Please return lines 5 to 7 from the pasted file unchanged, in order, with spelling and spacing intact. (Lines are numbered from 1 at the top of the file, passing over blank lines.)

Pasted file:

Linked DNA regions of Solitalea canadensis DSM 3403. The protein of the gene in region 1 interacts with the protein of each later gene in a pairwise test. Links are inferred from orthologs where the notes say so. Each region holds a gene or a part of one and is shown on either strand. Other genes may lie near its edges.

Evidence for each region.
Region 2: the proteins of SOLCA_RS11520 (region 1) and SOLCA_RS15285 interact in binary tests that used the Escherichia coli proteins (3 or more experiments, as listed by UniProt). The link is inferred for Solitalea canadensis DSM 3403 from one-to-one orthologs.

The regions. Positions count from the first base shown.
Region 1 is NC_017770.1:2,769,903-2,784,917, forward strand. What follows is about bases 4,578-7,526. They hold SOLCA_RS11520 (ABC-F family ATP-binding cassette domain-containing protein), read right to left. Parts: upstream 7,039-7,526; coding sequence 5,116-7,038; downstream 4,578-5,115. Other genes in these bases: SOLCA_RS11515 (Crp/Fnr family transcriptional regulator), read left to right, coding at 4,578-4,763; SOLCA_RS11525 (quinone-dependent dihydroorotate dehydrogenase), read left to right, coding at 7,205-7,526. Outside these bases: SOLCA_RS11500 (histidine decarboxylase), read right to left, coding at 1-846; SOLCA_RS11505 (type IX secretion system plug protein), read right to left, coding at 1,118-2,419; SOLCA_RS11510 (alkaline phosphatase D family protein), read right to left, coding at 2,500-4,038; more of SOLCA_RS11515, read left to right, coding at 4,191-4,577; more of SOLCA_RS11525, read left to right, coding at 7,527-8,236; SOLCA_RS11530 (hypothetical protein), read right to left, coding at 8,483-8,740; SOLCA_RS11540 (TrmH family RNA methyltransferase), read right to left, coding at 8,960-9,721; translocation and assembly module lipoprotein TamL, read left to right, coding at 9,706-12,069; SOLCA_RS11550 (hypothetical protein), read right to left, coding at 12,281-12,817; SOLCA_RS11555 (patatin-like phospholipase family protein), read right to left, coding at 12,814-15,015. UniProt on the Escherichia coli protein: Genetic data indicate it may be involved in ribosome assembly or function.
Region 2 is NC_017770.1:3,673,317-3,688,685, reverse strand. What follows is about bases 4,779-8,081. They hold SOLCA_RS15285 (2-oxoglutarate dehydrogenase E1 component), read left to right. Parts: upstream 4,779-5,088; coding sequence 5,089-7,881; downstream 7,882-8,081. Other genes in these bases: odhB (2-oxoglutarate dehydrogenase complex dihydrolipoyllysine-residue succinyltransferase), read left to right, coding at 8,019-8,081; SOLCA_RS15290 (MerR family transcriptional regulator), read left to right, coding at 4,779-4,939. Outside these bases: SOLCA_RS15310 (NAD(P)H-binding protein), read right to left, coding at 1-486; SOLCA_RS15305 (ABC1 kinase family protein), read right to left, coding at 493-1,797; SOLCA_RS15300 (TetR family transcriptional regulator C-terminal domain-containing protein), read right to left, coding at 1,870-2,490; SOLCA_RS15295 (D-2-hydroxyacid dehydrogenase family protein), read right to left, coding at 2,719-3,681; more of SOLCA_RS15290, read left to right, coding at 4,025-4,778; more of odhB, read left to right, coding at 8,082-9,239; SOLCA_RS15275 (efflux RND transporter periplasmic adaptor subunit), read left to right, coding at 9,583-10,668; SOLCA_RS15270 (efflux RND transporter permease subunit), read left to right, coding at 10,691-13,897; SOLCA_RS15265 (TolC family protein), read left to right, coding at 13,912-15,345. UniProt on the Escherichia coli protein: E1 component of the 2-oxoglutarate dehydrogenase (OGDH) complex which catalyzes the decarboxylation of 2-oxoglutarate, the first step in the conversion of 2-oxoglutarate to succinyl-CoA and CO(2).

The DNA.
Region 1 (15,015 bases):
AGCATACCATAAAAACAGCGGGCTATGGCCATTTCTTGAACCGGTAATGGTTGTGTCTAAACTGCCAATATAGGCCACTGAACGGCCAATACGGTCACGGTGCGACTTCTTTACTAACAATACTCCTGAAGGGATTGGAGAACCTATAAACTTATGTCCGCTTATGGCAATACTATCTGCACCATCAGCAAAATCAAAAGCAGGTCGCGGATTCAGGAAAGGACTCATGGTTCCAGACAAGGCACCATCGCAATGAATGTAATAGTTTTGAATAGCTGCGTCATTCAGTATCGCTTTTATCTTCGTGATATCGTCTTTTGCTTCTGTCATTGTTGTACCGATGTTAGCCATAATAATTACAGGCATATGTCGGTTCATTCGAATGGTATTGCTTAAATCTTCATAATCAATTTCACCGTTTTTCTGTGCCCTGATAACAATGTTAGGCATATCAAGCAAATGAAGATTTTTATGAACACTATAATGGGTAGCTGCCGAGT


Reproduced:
Region 1 is NC_017770.1:2,769,903-2,784,917, forward strand. What follows is about bases 4,578-7,526. They hold SOLCA_RS11520 (ABC-F family ATP-binding cassette domain-containing protein), read right to left. Parts: upstream 7,039-7,526; coding sequence 5,116-7,038; downstream 4,578-5,115. Other genes in these bases: SOLCA_RS11515 (Crp/Fnr family transcriptional regulator), read left to right, coding at 4,578-4,763; SOLCA_RS11525 (quinone-dependent dihydroorotate dehydrogenase), read left to right, coding at 7,205-7,526. Outside these bases: SOLCA_RS11500 (histidine decarboxylase), read right to left, coding at 1-846; SOLCA_RS11505 (type IX secretion system plug protein), read right to left, coding at 1,118-2,419; SOLCA_RS11510 (alkaline phosphatase D family protein), read right to left, coding at 2,500-4,038; more of SOLCA_RS11515, read left to right, coding at 4,191-4,577; more of SOLCA_RS11525, read left to right, coding at 7,527-8,236; SOLCA_RS11530 (hypothetical protein), read right to left, coding at 8,483-8,740; SOLCA_RS11540 (TrmH family RNA methyltransferase), read right to left, coding at 8,960-9,721; translocation and assembly module lipoprotein TamL, read left to right, coding at 9,706-12,069; SOLCA_RS11550 (hypothetical protein), read right to left, coding at 12,281-12,817; SOLCA_RS11555 (patatin-like phospholipase family protein), read right to left, coding at 12,814-15,015. UniProt on the Escherichia coli protein: Genetic data indicate it may be involved in ribosome assembly or function.
Region 2 is NC_017770.1:3,673,317-3,688,685, reverse strand. What follows is about bases 4,779-8,081. They hold SOLCA_RS15285 (2-oxoglutarate dehydrogenase E1 component), read left to right. Parts: upstream 4,779-5,088; coding sequence 5,089-7,881; downstream 7,882-8,081. Other genes in these bases: odhB (2-oxoglutarate dehydrogenase complex dihydrolipoyllysine-residue succinyltransferase), read left to right, coding at 8,019-8,081; SOLCA_RS15290 (MerR family transcriptional regulator), read left to right, coding at 4,779-4,939. Outside these bases: SOLCA_RS15310 (NAD(P)H-binding protein), read right to left, coding at 1-486; SOLCA_RS15305 (ABC1 kinase family protein), read right to left, coding at 493-1,797; SOLCA_RS15300 (TetR family transcriptional regulator C-terminal domain-containing protein), read right to left, coding at 1,870-2,490; SOLCA_RS15295 (D-2-hydroxyacid dehydrogenase family protein), read right to left, coding at 2,719-3,681; more of SOLCA_RS15290, read left to right, coding at 4,025-4,778; more of odhB, read left to right, coding at 8,082-9,239; SOLCA_RS15275 (efflux RND transporter periplasmic adaptor subunit), read left to right, coding at 9,583-10,668; SOLCA_RS15270 (efflux RND transporter permease subunit), read left to right, coding at 10,691-13,897; SOLCA_RS15265 (TolC family protein), read left to right, coding at 13,912-15,345. UniProt on the Escherichia coli protein: E1 component of the 2-oxoglutarate dehydrogenase (OGDH) complex which catalyzes the decarboxylation of 2-oxoglutarate, the first step in the conversion of 2-oxoglutarate to succinyl-CoA and CO(2).

The DNA.